Why You Should Add A Damascus Chef Knife To Your Collection

When the time comes to upgrade your knife skills as a chef, the hunt for the perfect blade to add to your collection can be quite daunting. As you begin your journey down the rabbit hole of metals and handle balance, you may stumble across a particular type of blade that is both beautiful and interesting — Damascus steel. 

What is this name that has become renowned in kitchens worldwide and where is it from? According to F.N.Sharp, Damascus steel, which was named after the Syrian Capital, can be dated back to 300 B.C. This style of blade-making was first recognized during the 11th-century Crusades when the famed stories of the distinctly sharp edges of the Damascus steel blades wreaked havoc in Western Europe.

The mesmerizing swirl pattern of the metal was the traditional signature of a true Damascus blade. However, the forging method of this "wootz metal" was so complex that the famed recipe was lost in the 1700s, according to House of Knives. Lucky for us, the combination of alloys was rediscovered in the 1990s by J.D Verhooeven (via Engineering Department at Purdue). Thus allowing the recreation of this useful and complex steel.

What makes a Damascus Knife stand out?

A Chef's knife is a carefully chosen dance partner that should withstand many different courses of cuisine. The bond is important and deserves to be found through a thoughtful process of evaluating function and reliability. A Damascus knife is one of the most sought-after Japanese-style chef knives on the market. According to Damas Knives, the modernized way of making Damascus steel combines multiple metal alloys, starting with stainless steel. This gives the go-to kitchen tool a rust-resistant lifespan. 

Where other knives are only made with one type of metal, the higher quality elements used in the Damascus blade give it unbeatable strength, durability to withstand a lifetime, and an edge that holds its sharpness. What else could you ask for? The traditional technique behind creating the blade, which is a form of layering the metals, allows the distinct wave-like pattern to appear and gives it the stunning look that visually separates a Damascus knife from all the rest.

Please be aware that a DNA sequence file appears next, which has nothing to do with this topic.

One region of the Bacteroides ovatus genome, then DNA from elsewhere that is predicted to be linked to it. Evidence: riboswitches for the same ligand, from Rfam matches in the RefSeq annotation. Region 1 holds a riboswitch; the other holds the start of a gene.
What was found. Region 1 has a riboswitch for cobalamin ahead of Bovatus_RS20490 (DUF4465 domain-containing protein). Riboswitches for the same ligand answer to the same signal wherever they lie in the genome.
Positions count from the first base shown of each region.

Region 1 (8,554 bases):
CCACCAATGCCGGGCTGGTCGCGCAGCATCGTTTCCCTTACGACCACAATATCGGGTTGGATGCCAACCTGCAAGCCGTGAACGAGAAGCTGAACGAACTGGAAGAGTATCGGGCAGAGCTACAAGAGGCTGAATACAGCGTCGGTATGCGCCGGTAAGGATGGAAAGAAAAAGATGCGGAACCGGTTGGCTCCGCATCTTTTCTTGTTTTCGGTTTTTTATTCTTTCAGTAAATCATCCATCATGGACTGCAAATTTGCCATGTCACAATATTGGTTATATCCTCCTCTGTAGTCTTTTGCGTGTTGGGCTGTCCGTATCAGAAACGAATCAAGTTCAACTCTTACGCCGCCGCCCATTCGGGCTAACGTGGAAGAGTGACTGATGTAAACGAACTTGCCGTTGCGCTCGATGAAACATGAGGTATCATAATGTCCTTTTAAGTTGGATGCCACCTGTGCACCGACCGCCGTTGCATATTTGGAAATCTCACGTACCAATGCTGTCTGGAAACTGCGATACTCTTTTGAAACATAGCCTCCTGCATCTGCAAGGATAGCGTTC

To give this blade one more reason to be chosen as your kitchen partner in crime, Gordon Ramsay created a line of these knives in partnership with HexClad. According to Reviewed, Gordan Ramsay and the co-founders of HexClad set out to create their Japanese Damascus steel knives with a vision of perfection — for each type of knife that Ramsay recommends every chef own.

How to maintain and care for your Damascus Knife

To truly invest in your kitchen and the quality of your culinary craft, you must also be prepared to care for the new star of your chopping block. As a Damascus knife comes with a price tag worth its lifetime, there are some tried and true practices to keeping your Damascus blade in tip-top shape. According to KnifeArt.com, there are different methods of maintenance that depend on the metal your blade was crafted with, but there are some basic guidelines to follow.

It is safe to say this grade of chef's knife should stay out of the dishwasher. After hand-washing your blade, dry it gently with a microfiber cloth that will not create any abrasions. If you want to go the extra mile, applying wax to the blade after cleaning it will help keep environmental moisture from impacting the steel. After all, we want to keep our shiny new Damascus knife in its proper state of glory.

It is important to be mindful of where you plan to store your blade. the best way to maintain its longevity is to store it safely in a dry place without any unnecessary moisture. If taken care of properly, this sturdy addition to your kitchen will likely last long enough to be passed on to the next budding chef in your life.